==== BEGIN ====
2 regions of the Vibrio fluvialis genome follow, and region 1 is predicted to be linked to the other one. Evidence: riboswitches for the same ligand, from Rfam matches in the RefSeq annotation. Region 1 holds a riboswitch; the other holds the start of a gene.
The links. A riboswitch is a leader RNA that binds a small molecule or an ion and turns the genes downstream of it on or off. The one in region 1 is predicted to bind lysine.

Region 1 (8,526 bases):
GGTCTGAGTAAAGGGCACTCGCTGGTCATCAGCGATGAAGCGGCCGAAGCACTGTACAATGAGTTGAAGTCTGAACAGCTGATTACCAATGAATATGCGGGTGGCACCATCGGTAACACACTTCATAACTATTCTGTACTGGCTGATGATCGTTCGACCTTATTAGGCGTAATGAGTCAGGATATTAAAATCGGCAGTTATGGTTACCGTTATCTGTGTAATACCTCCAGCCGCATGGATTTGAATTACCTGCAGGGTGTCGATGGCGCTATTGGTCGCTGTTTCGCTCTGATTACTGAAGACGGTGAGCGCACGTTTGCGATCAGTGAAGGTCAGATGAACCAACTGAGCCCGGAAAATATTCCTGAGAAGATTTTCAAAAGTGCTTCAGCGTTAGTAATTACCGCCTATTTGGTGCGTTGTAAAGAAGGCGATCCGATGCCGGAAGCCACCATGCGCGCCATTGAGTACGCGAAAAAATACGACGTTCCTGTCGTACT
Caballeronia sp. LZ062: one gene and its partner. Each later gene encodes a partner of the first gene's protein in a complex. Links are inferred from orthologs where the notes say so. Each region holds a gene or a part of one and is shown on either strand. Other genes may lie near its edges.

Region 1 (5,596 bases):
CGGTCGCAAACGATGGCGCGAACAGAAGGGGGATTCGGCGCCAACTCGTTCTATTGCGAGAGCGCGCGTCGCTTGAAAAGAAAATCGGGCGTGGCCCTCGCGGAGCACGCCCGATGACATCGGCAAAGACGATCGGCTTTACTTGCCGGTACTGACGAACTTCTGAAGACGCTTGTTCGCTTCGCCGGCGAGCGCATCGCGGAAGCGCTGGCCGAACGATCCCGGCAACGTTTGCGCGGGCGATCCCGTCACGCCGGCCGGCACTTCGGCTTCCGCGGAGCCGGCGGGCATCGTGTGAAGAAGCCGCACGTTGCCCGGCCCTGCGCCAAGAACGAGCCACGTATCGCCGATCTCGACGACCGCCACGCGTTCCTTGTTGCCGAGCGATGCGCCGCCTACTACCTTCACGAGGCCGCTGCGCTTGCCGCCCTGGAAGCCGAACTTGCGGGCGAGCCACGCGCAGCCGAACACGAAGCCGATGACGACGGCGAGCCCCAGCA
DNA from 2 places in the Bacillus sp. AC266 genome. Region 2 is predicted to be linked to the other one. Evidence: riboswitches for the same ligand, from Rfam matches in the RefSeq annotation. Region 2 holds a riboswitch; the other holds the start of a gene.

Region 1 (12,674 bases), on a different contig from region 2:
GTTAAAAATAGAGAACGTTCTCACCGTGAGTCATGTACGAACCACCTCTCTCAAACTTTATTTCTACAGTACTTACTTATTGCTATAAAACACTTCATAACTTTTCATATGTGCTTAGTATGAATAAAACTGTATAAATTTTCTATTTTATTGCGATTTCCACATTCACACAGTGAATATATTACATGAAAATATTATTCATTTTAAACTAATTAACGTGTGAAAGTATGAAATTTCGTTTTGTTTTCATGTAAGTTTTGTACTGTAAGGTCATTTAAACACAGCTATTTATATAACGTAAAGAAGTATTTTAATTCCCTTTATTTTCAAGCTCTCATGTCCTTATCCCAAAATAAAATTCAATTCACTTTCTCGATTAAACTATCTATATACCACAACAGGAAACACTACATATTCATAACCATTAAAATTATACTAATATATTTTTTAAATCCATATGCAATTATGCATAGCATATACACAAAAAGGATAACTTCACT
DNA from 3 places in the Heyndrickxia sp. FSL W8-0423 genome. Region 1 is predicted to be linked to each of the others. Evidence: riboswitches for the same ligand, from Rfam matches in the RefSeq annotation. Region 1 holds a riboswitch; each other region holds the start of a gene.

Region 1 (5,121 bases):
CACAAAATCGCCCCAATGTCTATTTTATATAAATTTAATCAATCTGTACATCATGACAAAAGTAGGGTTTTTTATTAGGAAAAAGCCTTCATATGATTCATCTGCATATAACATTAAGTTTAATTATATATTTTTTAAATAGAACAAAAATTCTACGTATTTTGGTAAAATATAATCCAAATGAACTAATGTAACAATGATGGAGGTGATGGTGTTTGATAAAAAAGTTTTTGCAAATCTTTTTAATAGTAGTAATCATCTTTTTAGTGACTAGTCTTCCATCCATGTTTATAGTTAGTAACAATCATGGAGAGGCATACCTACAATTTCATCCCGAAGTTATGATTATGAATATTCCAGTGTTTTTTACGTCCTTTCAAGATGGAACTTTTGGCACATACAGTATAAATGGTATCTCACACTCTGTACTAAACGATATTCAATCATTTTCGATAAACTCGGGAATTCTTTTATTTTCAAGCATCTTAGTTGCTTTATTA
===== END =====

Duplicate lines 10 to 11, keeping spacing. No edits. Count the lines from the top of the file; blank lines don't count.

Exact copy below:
GTTAAAAATAGAGAACGTTCTCACCGTGAGTCATGTACGAACCACCTCTCTCAAACTTTATTTCTACAGTACTTACTTATTGCTATAAAACACTTCATAACTTTTCATATGTGCTTAGTATGAATAAAACTGTATAAATTTTCTATTTTATTGCGATTTCCACATTCACACAGTGAATATATTACATGAAAATATTATTCATTTTAAACTAATTAACGTGTGAAAGTATGAAATTTCGTTTTGTTTTCATGTAAGTTTTGTACTGTAAGGTCATTTAAACACAGCTATTTATATAACGTAAAGAAGTATTTTAATTCCCTTTATTTTCAAGCTCTCATGTCCTTATCCCAAAATAAAATTCAATTCACTTTCTCGATTAAACTATCTATATACCACAACAGGAAACACTACATATTCATAACCATTAAAATTATACTAATATATTTTTTAAATCCATATGCAATTATGCATAGCATATACACAAAAAGGATAACTTCACT
DNA from 3 places in the Heyndrickxia sp. FSL W8-0423 genome. Region 1 is predicted to be linked to each of the others. Evidence: riboswitches for the same ligand, from Rfam matches in the RefSeq annotation. Region 1 holds a riboswitch; each other region holds the start of a gene.